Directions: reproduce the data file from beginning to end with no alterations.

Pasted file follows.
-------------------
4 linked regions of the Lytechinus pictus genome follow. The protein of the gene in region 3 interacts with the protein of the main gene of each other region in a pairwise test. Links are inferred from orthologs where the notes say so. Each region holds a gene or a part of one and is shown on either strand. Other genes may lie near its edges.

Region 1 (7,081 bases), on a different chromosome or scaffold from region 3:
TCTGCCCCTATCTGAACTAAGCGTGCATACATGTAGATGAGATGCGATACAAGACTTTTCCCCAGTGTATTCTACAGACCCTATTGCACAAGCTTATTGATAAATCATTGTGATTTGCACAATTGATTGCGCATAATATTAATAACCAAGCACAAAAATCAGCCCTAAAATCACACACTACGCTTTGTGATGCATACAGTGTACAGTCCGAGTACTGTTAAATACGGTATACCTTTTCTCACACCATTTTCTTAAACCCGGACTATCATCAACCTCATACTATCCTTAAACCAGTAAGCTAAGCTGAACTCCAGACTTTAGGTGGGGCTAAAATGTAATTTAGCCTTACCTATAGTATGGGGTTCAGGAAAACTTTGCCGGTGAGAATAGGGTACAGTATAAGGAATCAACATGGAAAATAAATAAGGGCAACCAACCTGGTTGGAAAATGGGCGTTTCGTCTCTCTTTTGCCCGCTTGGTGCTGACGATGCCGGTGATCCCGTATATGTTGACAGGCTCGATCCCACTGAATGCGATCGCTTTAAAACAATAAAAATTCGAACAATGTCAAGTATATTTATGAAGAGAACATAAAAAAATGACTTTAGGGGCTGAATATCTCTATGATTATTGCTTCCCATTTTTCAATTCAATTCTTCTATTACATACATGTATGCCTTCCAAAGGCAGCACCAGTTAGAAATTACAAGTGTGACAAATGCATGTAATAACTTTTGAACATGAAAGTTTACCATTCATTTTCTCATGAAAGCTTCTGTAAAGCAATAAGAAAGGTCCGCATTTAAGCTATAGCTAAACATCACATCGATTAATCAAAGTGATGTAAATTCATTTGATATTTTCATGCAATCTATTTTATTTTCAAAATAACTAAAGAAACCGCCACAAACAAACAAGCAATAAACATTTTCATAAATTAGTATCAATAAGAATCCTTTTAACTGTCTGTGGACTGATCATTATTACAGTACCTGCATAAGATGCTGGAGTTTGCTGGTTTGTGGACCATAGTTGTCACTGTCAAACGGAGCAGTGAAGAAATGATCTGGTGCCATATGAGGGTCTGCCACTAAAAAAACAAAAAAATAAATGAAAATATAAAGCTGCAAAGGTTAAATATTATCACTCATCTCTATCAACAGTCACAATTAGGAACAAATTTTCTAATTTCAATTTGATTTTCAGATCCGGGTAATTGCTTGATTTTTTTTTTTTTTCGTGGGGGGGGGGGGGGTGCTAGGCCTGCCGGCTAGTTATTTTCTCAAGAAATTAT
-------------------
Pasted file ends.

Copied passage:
4 linked regions of the Lytechinus pictus genome follow. The protein of the gene in region 3 interacts with the protein of the main gene of each other region in a pairwise test. Links are inferred from orthologs where the notes say so. Each region holds a gene or a part of one and is shown on either strand. Other genes may lie near its edges.

Region 1 (7,081 bases), on a different chromosome or scaffold from region 3:
TCTGCCCCTATCTGAACTAAGCGTGCATACATGTAGATGAGATGCGATACAAGACTTTTCCCCAGTGTATTCTACAGACCCTATTGCACAAGCTTATTGATAAATCATTGTGATTTGCACAATTGATTGCGCATAATATTAATAACCAAGCACAAAAATCAGCCCTAAAATCACACACTACGCTTTGTGATGCATACAGTGTACAGTCCGAGTACTGTTAAATACGGTATACCTTTTCTCACACCATTTTCTTAAACCCGGACTATCATCAACCTCATACTATCCTTAAACCAGTAAGCTAAGCTGAACTCCAGACTTTAGGTGGGGCTAAAATGTAATTTAGCCTTACCTATAGTATGGGGTTCAGGAAAACTTTGCCGGTGAGAATAGGGTACAGTATAAGGAATCAACATGGAAAATAAATAAGGGCAACCAACCTGGTTGGAAAATGGGCGTTTCGTCTCTCTTTTGCCCGCTTGGTGCTGACGATGCCGGTGATCCCGTATATGTTGACAGGCTCGATCCCACTGAATGCGATCGCTTTAAAACAATAAAAATTCGAACAATGTCAAGTATATTTATGAAGAGAACATAAAAAAATGACTTTAGGGGCTGAATATCTCTATGATTATTGCTTCCCATTTTTCAATTCAATTCTTCTATTACATACATGTATGCCTTCCAAAGGCAGCACCAGTTAGAAATTACAAGTGTGACAAATGCATGTAATAACTTTTGAACATGAAAGTTTACCATTCATTTTCTCATGAAAGCTTCTGTAAAGCAATAAGAAAGGTCCGCATTTAAGCTATAGCTAAACATCACATCGATTAATCAAAGTGATGTAAATTCATTTGATATTTTCATGCAATCTATTTTATTTTCAAAATAACTAAAGAAACCGCCACAAACAAACAAGCAATAAACATTTTCATAAATTAGTATCAATAAGAATCCTTTTAACTGTCTGTGGACTGATCATTATTACAGTACCTGCATAAGATGCTGGAGTTTGCTGGTTTGTGGACCATAGTTGTCACTGTCAAACGGAGCAGTGAAGAAATGATCTGGTGCCATATGAGGGTCTGCCACTAAAAAAACAAAAAAATAAATGAAAATATAAAGCTGCAAAGGTTAAATATTATCACTCATCTCTATCAACAGTCACAATTAGGAACAAATTTTCTAATTTCAATTTGATTTTCAGATCCGGGTAATTGCTTGATTTTTTTTTTTTTTCGTGGGGGGGGGGGGGGTGCTAGGCCTGCCGGCTAGTTATTTTCTCAAGAAATTAT